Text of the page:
Skip to Main content Skip to Navigation
Conference papers

Using benthic diatom life-history traits to assess stream impairment risk

Abstract : Benthic diatoms are widely used over the world to assess the quality of freshwater ecosystems. Their taxonomic diversity, life-history trait variety and ability to respond fastly to water quality degradation make them efficient ecological indicators. Even if diatom-based biotic indices are valuable tools in detecting the degradation/restoration of aquatic ecosystems, they do not clearly help to identify the nature of pressure(s) impairing in situ communities. In this context, we aimed at developing a diatom trait based tool that helps to estimate the probability that a specific pressure significantly impairs local communities. autecological information on various traits (biovolumes, life forms…) was gathered from literature and expert advices for species caught in > 1500 sampling sites of the French RCS national river survey. Most of this information was fuzzy-coded to take into account within-species variation in life-history characteristics. The responses of metrics were assessed for several pressure categories related to water chemistry (e.g. herbicides, acidification) and habitat degradation, in an ecoregional framework. For each pressure category a Condition Tree Forest model was built using the risk level as the response variable and the trait-based metrics as the predictive variables. This work contributes to the development of a multi biological-quality-element based diagnostic tool.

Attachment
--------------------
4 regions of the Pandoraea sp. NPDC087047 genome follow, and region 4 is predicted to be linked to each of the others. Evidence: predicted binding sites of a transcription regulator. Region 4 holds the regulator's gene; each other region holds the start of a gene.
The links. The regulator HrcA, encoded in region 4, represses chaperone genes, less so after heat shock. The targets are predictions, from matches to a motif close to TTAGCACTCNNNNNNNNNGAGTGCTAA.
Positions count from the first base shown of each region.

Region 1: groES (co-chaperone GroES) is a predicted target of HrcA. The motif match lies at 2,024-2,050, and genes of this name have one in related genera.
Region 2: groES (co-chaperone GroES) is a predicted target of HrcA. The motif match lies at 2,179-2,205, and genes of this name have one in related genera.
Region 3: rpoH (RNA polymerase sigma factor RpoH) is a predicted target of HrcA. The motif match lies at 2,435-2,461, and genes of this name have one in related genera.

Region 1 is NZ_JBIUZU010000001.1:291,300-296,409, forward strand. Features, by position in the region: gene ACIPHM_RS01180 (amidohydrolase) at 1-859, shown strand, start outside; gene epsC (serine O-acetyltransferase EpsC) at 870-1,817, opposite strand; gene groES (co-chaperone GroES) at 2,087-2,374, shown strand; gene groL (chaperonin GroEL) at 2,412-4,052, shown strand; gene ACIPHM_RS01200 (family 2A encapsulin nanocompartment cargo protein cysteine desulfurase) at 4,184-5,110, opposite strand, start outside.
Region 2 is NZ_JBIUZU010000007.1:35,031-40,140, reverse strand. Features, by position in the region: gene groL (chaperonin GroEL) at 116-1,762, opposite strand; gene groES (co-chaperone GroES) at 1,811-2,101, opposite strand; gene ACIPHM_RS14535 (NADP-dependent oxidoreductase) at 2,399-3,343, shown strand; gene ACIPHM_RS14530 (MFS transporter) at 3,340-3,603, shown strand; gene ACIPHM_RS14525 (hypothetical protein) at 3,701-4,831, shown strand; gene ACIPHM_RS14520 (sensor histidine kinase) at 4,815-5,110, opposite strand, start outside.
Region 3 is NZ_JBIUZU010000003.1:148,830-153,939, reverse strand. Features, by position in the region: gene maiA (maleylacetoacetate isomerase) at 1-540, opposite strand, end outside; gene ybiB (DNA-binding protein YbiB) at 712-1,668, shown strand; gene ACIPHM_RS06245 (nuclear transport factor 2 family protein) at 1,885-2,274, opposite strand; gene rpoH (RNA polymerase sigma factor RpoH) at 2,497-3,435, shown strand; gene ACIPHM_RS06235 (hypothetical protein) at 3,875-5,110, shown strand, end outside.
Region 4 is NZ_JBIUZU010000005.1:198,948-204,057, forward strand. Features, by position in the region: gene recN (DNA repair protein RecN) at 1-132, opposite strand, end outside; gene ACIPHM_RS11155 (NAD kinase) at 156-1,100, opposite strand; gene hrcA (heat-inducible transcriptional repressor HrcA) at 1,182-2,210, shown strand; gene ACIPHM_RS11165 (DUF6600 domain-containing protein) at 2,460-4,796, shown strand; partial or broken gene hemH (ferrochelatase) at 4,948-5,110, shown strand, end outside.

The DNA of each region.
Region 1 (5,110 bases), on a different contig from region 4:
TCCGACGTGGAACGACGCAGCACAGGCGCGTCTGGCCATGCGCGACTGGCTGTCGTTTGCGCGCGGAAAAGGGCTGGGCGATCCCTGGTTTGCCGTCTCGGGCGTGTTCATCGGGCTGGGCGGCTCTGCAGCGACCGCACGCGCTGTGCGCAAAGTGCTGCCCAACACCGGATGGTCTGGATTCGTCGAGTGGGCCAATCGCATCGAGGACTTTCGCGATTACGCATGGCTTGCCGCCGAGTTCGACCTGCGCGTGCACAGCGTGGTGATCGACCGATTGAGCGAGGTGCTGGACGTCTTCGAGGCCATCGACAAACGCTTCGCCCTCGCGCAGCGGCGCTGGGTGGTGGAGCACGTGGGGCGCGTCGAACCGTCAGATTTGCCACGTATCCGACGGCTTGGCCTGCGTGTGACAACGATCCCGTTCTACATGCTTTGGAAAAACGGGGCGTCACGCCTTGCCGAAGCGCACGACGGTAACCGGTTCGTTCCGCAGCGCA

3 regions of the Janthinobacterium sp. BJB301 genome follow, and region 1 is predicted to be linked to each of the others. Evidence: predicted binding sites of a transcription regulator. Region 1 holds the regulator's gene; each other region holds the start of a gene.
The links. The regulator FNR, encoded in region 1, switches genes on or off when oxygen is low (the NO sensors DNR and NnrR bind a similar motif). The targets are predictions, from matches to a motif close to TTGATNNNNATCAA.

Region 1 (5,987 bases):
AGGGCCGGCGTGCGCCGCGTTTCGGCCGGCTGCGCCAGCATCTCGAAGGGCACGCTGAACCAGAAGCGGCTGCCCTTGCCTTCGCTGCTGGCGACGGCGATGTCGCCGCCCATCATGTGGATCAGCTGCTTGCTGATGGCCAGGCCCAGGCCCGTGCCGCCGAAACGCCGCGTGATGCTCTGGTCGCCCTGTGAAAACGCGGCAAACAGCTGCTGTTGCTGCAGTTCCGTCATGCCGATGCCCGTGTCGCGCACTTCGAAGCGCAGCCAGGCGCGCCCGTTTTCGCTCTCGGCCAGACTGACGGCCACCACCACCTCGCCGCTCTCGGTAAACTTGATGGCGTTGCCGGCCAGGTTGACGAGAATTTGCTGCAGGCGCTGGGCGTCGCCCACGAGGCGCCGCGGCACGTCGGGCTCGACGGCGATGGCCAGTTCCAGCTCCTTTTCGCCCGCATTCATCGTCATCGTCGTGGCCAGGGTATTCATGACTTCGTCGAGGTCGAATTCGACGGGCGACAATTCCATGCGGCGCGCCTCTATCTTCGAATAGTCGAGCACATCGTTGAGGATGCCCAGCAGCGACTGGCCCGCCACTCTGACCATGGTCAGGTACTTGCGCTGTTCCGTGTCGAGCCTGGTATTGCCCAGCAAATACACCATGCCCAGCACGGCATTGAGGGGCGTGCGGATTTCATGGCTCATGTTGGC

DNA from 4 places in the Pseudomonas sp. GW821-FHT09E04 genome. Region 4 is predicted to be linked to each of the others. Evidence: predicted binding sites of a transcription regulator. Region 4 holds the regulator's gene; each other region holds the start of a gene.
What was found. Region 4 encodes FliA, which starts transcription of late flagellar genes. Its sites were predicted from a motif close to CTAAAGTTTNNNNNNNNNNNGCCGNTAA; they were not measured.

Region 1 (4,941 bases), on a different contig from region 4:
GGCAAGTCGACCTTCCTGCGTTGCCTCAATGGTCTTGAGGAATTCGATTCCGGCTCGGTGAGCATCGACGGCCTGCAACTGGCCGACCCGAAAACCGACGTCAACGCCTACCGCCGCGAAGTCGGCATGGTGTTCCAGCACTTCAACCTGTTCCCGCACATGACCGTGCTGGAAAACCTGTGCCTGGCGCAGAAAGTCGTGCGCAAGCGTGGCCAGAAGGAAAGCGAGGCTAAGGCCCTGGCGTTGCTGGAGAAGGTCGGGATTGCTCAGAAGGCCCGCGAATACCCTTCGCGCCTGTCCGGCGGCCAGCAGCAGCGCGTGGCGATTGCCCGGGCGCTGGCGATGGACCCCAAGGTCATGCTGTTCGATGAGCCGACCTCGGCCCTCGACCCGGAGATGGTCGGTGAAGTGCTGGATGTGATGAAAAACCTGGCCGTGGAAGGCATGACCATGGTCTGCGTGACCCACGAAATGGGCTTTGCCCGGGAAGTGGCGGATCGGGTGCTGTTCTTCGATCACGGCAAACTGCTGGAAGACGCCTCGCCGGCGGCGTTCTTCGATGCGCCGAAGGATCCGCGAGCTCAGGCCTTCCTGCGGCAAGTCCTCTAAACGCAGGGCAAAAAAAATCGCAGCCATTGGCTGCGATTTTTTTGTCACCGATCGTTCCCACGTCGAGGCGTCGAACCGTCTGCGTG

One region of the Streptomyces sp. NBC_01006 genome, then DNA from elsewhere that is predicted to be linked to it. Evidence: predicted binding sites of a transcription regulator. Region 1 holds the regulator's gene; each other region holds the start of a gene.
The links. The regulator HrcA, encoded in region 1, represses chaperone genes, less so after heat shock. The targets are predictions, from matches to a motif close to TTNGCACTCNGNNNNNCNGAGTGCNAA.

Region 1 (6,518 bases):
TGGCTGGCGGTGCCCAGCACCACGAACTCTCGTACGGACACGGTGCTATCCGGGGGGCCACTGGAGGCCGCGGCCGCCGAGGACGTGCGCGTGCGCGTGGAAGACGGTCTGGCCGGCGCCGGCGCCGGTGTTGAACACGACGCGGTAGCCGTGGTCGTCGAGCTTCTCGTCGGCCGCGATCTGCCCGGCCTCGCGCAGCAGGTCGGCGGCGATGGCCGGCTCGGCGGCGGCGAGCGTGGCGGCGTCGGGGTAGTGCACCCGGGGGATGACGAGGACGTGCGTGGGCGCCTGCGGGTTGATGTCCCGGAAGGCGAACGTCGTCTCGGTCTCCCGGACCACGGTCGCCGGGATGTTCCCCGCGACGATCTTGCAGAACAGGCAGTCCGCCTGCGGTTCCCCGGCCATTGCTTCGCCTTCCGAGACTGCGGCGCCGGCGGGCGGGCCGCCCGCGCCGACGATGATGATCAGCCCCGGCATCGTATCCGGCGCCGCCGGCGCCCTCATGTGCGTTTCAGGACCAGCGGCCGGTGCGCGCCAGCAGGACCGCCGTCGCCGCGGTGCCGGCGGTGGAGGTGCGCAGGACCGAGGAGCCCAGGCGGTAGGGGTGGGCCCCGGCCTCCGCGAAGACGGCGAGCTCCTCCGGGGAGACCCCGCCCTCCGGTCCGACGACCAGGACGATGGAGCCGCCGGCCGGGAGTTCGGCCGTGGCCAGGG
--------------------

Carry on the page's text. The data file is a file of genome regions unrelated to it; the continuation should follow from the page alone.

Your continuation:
Document type :
Conference papers
Complete list of metadata

https://hal.inrae.fr/hal-02601471
Contributor : Migration Irstea Publications <>
Submitted on : Saturday, May 16, 2020 - 6:43:17 AM
Last modification on : Tuesday, September 7, 2021 - 3:54:09 PM

Identifiers

  • HAL Id : hal-02601471, version 1
  • IRSTEA : PUB00044559

Collections

Citation

Floriane Larras, E. Gautreau, Elise Billoir, Soizic Morin, Juliette Tison-Rosebery, et al.. Using benthic diatom life-history traits to assess stream impairment risk. 9th Symposium for European Freshwater Sciences (SEFS), Jul 2015, Genève, Switzerland. ⟨hal-02601471⟩

Share

Metrics

Record views

44